Vladimir Ruzicka is at once an old favourite and a new broom as the Czechs look to a new generation after the disappointment of a quarter-final exit in Sochi.
After an aging Czech roster disappointingly departed Sochi at the quarter-final stage it’s been all change for one of Europe’s most passionate hockey nations. Vladimir Ruzicka is back behind the bench, and he’s seeking a third World Championship gold to go with the big prizes he won in 2005 and 2010. Although Ruzicka is back for his third stint in charge, this is no old boys’ club – several familiar faces, including Petr Nedved, have gone and Lev Prague’s impressive run to the KHL final has swept several of its men into the roster.
Just five members of the Sochi squad will be involved in Minsk: Jaromir Jagr, Roman Cervenka, Jiri Novotny and goalies Alexander Salak and Jakub Kovar. There are still plenty of well-known names, though, including NHL firepower from Jiri Hudler, Vladimir Sobotka and Tomas Hertl. But it’s a line-up with 10 World Championship debutants, including Sobotka, whose Olympic hopes were halted by injury.
Alexander Salak of SKA St. Petersburg is likely to be number one between the piping, with Jakub Kovar expected to play the cover role. Salak established himself as Jukka Jalonen’s first choice, and kept his GAA below 2.00 all season even though his team fell disappointingly early in the play-offs. Kovar, meanwhile, was a huge factor as unheralded Avtomobilist Yekaterinburg made a rare post-season appearance. In the regular season he blocked 93.1% of the shots he faced, but found things harder in the play-offs as the Motormen were swept by free-scoring Barys Astana. Pavel Francouz of Litvinov completes the trio.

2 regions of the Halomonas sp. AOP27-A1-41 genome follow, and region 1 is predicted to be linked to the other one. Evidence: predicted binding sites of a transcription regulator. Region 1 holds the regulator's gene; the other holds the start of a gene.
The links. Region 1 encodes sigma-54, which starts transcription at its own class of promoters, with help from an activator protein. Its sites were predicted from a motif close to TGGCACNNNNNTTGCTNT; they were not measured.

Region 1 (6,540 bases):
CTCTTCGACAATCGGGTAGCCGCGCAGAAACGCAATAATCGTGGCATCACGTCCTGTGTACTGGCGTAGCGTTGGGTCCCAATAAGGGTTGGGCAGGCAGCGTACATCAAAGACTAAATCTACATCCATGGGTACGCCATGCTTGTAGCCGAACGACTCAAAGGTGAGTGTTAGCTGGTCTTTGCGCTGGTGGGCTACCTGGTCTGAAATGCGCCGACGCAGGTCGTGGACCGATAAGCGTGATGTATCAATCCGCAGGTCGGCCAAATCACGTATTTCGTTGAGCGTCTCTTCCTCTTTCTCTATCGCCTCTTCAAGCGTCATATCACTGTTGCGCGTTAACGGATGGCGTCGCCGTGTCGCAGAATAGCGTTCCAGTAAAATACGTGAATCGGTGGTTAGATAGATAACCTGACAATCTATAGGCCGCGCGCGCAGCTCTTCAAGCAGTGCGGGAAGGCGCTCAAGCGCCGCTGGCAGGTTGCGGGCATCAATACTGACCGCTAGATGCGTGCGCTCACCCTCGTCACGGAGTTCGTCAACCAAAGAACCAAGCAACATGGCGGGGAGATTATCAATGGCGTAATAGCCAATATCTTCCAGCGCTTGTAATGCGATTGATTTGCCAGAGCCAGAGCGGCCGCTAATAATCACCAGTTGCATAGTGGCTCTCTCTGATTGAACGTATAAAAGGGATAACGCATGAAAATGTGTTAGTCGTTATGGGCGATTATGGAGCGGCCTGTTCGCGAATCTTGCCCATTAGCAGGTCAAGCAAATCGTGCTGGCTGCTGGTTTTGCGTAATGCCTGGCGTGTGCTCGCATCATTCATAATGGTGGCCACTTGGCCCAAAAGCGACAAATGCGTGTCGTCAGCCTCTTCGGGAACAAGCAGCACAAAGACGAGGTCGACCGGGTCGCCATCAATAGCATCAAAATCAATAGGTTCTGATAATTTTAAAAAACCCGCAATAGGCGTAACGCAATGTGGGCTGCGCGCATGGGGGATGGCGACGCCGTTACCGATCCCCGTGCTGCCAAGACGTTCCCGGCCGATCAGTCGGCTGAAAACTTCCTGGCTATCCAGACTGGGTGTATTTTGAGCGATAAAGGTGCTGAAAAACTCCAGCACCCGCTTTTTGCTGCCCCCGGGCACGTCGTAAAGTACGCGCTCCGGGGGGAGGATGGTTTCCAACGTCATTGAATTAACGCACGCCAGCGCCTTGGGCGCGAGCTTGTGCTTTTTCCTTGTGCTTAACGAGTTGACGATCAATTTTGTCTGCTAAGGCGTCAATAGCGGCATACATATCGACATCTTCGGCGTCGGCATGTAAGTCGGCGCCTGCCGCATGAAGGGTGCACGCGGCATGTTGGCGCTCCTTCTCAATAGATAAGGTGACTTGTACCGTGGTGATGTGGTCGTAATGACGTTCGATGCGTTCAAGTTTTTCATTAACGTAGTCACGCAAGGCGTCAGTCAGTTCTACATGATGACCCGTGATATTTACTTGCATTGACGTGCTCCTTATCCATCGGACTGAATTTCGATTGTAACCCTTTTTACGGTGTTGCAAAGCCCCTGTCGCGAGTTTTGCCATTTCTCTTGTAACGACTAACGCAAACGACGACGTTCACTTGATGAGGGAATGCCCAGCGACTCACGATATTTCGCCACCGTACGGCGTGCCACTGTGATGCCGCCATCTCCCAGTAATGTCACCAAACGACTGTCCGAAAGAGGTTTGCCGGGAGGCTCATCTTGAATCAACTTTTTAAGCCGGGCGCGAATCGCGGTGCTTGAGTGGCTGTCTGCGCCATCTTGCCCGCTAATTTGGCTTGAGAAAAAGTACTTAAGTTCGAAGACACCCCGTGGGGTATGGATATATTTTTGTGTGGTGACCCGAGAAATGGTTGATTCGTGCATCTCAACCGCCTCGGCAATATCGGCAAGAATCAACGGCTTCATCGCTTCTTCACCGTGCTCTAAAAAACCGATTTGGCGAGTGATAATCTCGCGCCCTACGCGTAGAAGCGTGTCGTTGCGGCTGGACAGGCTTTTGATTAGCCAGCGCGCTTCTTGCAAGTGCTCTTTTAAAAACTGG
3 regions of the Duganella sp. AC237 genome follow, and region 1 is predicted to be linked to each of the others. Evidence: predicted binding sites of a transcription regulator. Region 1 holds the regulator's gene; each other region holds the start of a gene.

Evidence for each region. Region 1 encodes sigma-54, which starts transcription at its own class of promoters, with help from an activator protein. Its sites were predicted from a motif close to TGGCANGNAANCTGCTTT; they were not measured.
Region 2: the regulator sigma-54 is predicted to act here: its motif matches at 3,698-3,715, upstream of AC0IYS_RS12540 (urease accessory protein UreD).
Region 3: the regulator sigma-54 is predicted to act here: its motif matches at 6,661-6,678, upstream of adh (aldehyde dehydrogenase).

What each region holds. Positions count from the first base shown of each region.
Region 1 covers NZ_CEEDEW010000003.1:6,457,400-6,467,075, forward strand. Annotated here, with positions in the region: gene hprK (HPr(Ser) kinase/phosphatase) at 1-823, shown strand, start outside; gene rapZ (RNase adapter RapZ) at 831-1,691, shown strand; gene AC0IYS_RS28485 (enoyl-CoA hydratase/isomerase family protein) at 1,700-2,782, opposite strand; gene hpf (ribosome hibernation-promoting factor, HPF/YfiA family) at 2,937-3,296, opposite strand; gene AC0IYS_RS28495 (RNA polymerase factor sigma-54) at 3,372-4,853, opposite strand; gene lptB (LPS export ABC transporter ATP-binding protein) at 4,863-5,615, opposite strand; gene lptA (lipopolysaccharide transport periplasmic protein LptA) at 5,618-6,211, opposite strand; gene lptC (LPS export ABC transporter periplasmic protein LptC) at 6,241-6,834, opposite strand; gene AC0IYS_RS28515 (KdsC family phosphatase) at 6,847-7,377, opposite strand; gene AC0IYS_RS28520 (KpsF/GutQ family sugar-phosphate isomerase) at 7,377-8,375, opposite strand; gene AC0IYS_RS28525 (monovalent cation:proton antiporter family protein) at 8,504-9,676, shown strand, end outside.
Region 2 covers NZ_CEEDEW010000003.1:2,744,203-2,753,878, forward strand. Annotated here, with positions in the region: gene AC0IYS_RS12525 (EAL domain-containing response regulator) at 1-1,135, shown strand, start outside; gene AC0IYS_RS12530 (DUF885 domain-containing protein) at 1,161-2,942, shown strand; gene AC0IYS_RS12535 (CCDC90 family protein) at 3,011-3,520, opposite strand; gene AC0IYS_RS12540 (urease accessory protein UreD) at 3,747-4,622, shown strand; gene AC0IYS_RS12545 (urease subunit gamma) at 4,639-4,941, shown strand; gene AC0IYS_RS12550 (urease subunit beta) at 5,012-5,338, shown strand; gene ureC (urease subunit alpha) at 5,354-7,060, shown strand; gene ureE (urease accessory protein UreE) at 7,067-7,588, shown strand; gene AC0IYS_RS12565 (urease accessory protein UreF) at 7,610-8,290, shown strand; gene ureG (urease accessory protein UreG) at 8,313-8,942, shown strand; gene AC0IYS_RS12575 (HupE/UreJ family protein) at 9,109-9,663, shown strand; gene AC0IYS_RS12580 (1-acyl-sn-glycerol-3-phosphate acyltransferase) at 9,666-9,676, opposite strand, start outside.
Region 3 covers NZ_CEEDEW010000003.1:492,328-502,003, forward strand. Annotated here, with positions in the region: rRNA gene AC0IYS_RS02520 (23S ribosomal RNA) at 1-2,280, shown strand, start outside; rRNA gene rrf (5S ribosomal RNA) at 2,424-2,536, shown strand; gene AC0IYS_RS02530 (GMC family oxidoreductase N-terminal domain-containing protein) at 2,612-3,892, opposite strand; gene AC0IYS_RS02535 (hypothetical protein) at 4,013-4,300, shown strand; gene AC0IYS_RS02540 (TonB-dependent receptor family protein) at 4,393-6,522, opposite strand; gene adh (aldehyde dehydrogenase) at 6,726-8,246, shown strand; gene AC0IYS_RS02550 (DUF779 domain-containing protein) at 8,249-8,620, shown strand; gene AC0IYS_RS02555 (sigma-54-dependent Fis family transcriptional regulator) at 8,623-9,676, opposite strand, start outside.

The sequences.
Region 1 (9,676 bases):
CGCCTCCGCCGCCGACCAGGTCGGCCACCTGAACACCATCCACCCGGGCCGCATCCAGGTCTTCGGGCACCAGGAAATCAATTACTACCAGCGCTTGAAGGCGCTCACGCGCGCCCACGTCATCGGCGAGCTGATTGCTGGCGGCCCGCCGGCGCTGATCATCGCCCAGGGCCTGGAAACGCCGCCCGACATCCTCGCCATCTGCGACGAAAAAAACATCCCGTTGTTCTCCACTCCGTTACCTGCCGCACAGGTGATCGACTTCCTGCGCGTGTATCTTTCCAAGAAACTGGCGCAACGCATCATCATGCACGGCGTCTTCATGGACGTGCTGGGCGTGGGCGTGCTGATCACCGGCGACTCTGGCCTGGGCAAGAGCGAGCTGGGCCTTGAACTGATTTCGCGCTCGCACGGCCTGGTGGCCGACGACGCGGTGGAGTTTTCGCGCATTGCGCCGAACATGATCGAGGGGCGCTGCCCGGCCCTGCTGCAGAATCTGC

It’s an almost entirely new-look defence for the Czechs in Minsk, with only Roman Polak arriving with prior World Championship experience. A hard-hitting fixture for the St. Louis Blues, he and fellow NHLer Jakub Kindl (Red Wings) will bear much of the responsibility in front of the Czech net.
Lev’s success this season sees two of its players, Ondrej Nemec and Martin Sevc, called into the roster as well, while fellow KHL man Jan Kolar has made himself a fixture at Donbass Donetsk. While all of these men are noted for an uncompromising style, they lack big scoring contributions, a potential weakness which may hamper the Czechs against top opposition.
The ageless Jagr needs no introduction, but much of the rest of the offence arrives with a point to prove after being overlooked for the Olympics. Jiri Hudler, a bright if occasionally frustrating talent who lifted the Stanley Cup with the Red Wings in 2008, was perhaps the most controversial Sochi absentee. After a 54-point haul at struggling Calgary he’s back in his country’s colours here, making only his third World Championship appearance and will be expected to be a leader in an inexperienced roster.